The hammerhead sharks are a group of sharks in the family Sphyrnidaeso named for the unusual and distinctive structure of their heads, which are flattened and laterally extended into a "hammer" shape called a cephalofoil. Most hammerhead species are placed in the genus Sphyrnawhile the winghead shark is Asexual reproduction hammerhead sharks in its own genus, Eusphyra.
Many, but not necessarily mutually exclusive, functions have been proposed for the cephalofoil, including sensory reception, manoeuvering, and prey manipulation. Hammerheads are found worldwide in warmer waters along coastlines and continental shelves. Unlike most sharks, hammerheads usually swim in schools during the day, becoming solitary hunters at night. Large schools are also seen in the waters off southern and eastern Africa.
The known species range from 0. Their bellies are white, which allows them to blend into the ocean when viewed from the bottom and sneak up on their prey. Hammerheads have disproportionately small mouths. They are also known to form schools during the day, sometimes in groups over In the evening, like other sharks, they become solitary hunters.
National Geographic explains that hammerheads can be found in warm tropical waters, but during the summer, they participate in a mass migration to search for cooler waters. Since sharks do not have mineralized bones and rarely fossilizetheir teeth alone are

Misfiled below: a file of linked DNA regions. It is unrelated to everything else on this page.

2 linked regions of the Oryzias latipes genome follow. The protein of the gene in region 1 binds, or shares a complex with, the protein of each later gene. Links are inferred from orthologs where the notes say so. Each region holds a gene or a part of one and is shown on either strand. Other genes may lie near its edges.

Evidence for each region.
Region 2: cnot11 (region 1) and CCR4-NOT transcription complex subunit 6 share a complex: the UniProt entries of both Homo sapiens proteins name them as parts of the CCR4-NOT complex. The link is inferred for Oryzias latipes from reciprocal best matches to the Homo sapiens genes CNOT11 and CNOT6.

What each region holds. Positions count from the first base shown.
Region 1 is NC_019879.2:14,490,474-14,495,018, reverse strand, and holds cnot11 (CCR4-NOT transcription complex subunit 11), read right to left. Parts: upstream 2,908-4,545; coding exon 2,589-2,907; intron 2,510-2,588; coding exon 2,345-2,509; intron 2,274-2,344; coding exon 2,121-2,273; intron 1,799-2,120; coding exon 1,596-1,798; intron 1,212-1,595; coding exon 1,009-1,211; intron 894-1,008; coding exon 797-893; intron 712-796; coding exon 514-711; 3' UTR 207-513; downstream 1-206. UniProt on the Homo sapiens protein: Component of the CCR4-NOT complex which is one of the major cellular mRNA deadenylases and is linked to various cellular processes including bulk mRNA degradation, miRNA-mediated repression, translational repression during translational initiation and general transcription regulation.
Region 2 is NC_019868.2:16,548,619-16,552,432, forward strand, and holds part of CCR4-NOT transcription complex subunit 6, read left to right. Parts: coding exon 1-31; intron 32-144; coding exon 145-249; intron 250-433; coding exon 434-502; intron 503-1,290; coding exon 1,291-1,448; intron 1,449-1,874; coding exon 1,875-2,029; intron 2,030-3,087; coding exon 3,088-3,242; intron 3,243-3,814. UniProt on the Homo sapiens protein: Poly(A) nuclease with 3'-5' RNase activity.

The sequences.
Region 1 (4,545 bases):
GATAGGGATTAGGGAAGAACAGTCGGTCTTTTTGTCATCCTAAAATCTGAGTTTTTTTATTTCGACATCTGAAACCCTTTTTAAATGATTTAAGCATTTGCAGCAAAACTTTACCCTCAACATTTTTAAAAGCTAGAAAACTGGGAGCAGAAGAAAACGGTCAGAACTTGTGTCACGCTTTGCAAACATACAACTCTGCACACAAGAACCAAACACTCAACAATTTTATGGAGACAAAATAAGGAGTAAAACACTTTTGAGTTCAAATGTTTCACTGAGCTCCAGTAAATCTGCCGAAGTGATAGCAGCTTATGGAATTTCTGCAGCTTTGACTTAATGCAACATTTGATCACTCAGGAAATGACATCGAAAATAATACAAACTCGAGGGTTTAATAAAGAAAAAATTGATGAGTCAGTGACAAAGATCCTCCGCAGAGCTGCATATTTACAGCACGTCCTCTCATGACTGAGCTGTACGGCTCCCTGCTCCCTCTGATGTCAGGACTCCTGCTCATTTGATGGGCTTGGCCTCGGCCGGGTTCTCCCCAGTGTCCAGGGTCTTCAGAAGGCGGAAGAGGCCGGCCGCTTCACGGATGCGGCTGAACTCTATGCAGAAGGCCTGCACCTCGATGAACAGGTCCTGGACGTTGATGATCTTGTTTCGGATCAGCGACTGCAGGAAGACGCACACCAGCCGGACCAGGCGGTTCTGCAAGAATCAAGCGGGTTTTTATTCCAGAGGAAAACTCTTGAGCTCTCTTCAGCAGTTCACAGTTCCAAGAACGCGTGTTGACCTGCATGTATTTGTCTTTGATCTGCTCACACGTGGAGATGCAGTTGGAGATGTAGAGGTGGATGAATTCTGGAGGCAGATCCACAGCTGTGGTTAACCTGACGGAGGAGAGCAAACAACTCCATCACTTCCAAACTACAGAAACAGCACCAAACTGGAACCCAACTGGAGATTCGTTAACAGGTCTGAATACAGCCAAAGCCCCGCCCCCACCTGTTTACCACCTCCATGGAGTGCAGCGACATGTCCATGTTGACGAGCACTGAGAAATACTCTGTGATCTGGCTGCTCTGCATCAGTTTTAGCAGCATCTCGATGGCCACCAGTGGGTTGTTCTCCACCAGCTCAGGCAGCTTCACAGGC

Asexual reproduction hammerhead sharks found as fossils.
The seem closely related to the carcharhinid sharks that evolved during the mid- Tertiary period. According to DNA studies, the ancestor of the hammerheads probably lived in the Miocene epoch about 20 million years ago. Using mitochondrial DNAa phylogenetic tree of the hammerhead sharks showed the winghead shark as its most basal member.
As the winghead shark has proportionately the largest "hammer" of the hammerhead sharks, this suggests that the first ancestral hammerhead sharks also had large hammers.
A theory has been advanced that the hammer-like shape of the head may have evolved at least in part to enhance the animal's vision. However, the unusual structure of its vertebrae has been found to be instrumental in making the turns correctly, more often than Asexual reproduction hammerhead sharks shape of its head, though it would also shift and provide lift. From what is known about the winghead shark, the shape of the hammerhead apparently has to do with an evolved sensory function.
Like all sharks, hammerheads have electroreceptory sensory pores called ampullae of Lorenzini. The pores on the shark's head lead to sensory tubes, which detect electricity given off by other living creatures. Reproduction occurs only once a year for hammerhead sharks, and usually occurs with the male shark biting the female shark violently until she agrees to mate with him.
Like other sharks, fertilization is internal, with the male transferring sperm to the female through one